Water pollution can have drastic and terrible consequences for growing economies in nations that have scare resources and capitol.
The United States Environmental Protection Agency (EPA) reports that contaminated water can drive up the costs associated with maintaining clean water sources for drinking, damage revenue from commercial fishing, hurt tourism industries and damage property through contamination of lands and erosion related problems.
These threats are especially pressing for small nations whose primary sources of income and revenue are tourism or fishing. Nations like the Maldives, Macau, Bahamas and other similarly small nations that rely almost entirely on their tourism sectors for their gross domestic product (GDP). Should a water crisis occur in these nations it could be devastating to the local economies should tourism be blocked or interrupted in some manner.
Another viewpoint of the intersection of tourism and water pollution is how economies that rely heavily on tourism affect the local water sources. For example the tourist spot of Cancun, Mexico and the whole state of Quintana Roo in which Cancun resides, 70% of the Mexican state's water use goes towards hospitality and the tourism sector. The primary struggle the state has had with water is not quantity or availability but quality and contamination threats. The ground water sources with which the state gets most of its drinking water from are threatened heavily by contamination from the local tourism and hospitality economies. Every year hundreds of thousands of tourists bring with them a myriad of domestic products like toothpaste, makeup, shampoo, soups and beyond contribute huge quantities of chemical pollution into the ground water. One major problem compounding the presence of all these pollutants is the fact that only 30% of the waste water is treated while the rest is directly sent to lagoons, rivers and other water sources.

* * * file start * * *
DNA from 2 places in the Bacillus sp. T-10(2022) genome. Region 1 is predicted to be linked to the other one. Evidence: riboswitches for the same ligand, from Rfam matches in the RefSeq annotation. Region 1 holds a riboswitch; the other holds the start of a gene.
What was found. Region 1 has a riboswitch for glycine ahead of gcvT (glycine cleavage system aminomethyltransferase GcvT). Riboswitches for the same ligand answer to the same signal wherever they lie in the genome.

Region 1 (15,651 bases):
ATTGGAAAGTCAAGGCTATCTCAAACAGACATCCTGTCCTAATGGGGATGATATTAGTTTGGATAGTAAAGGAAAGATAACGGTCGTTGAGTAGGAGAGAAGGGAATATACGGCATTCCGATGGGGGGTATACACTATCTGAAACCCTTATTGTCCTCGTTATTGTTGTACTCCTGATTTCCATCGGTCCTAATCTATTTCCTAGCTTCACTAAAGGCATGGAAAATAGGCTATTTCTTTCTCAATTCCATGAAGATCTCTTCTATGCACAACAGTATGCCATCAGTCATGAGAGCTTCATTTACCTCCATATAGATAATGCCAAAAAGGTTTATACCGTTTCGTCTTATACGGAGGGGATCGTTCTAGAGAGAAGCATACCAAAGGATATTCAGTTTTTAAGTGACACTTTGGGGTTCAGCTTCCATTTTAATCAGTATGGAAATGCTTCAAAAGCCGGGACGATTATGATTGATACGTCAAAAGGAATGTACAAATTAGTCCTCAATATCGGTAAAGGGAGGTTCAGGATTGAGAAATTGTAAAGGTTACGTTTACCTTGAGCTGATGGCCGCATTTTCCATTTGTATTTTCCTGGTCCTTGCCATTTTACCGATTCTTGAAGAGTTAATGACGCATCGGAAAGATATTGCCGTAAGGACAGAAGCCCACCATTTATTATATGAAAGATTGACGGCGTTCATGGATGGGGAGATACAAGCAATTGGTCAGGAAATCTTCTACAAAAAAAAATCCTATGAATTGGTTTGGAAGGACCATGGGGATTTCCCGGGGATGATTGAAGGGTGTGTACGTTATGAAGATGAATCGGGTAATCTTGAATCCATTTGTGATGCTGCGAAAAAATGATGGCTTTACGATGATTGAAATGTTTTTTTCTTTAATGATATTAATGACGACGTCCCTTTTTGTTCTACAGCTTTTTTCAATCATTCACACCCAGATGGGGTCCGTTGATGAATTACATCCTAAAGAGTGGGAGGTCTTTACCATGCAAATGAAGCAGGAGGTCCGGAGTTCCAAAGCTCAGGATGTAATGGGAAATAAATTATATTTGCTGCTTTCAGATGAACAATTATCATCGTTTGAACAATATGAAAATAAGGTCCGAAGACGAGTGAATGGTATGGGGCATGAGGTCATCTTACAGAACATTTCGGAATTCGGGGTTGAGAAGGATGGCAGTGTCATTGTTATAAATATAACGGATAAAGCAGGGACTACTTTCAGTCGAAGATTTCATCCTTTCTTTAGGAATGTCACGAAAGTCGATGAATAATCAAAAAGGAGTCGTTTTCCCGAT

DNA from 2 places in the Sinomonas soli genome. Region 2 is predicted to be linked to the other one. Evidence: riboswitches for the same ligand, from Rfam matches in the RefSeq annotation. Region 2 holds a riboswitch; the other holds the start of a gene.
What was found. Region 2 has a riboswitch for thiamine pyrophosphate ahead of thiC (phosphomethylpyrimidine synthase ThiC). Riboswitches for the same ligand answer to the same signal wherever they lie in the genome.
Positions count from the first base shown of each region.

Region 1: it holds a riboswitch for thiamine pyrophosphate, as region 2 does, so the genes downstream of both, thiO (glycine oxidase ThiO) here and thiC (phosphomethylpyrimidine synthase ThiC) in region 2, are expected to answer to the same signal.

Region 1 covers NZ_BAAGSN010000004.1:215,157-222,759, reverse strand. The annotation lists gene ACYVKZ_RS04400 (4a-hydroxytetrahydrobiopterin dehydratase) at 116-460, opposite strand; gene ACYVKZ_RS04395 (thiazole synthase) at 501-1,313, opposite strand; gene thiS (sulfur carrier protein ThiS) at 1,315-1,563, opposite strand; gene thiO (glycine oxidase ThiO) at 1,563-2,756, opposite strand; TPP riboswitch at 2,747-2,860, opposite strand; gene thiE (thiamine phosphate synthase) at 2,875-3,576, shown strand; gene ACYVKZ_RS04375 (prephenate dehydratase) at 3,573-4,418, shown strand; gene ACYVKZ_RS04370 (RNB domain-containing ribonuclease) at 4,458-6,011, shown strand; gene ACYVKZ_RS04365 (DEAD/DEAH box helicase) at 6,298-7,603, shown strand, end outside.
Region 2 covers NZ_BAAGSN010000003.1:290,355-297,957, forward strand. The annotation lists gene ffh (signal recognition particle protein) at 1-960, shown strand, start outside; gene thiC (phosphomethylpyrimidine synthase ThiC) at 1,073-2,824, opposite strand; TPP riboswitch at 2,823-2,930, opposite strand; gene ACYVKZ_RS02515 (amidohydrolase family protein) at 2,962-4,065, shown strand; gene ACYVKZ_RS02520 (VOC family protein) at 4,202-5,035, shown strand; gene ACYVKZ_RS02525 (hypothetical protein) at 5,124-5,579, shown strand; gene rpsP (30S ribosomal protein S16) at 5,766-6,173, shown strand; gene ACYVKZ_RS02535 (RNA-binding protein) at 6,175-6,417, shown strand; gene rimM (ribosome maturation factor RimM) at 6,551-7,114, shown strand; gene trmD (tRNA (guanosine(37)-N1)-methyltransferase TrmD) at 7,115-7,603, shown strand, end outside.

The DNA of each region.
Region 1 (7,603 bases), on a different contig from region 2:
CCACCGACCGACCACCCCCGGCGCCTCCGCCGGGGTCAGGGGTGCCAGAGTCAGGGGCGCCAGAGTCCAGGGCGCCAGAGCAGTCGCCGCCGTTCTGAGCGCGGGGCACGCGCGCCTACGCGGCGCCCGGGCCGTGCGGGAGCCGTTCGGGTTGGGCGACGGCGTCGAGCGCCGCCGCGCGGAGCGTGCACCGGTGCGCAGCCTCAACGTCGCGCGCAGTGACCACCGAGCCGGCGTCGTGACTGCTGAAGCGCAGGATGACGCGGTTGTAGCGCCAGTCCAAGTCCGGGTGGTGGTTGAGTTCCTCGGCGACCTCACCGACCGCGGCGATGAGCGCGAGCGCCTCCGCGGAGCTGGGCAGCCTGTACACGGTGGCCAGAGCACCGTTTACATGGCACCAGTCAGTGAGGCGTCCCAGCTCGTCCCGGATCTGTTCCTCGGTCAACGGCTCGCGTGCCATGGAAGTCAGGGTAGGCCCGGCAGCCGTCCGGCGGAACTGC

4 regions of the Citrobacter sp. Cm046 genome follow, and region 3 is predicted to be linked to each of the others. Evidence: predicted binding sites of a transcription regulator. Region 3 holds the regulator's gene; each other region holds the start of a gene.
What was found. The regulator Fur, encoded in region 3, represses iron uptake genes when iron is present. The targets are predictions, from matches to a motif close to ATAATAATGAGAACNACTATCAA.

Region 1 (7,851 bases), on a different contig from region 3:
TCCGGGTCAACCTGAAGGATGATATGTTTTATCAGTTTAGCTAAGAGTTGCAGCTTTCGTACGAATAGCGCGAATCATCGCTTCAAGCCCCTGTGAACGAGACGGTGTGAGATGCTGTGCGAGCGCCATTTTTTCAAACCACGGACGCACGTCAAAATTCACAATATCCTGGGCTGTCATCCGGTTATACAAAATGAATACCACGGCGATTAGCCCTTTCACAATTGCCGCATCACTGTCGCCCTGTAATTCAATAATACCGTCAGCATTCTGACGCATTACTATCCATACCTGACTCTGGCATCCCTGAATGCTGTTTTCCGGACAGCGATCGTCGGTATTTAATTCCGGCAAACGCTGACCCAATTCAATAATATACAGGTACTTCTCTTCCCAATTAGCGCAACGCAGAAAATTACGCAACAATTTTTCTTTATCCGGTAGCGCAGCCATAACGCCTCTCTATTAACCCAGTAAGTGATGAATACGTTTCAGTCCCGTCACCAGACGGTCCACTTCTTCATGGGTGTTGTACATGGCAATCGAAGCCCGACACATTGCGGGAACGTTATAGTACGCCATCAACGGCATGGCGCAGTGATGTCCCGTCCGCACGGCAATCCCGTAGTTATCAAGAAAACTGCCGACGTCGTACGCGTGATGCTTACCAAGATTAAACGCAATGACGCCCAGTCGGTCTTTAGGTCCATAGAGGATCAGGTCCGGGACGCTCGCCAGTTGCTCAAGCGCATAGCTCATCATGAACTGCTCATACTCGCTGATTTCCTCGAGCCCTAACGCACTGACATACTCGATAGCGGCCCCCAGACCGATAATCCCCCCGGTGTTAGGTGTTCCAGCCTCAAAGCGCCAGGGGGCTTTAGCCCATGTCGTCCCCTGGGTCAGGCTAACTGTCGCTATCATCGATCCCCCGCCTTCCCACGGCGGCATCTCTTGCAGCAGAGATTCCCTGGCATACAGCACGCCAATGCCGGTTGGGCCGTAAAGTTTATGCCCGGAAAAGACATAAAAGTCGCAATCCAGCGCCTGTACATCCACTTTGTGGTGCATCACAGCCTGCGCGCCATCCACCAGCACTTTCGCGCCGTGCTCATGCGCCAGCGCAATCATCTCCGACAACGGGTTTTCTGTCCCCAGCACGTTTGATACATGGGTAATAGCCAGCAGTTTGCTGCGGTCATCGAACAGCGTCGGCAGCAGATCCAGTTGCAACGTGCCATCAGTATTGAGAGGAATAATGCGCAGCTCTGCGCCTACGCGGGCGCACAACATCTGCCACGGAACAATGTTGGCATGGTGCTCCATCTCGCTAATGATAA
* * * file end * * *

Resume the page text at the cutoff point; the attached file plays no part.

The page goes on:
Written by : Ted Esparza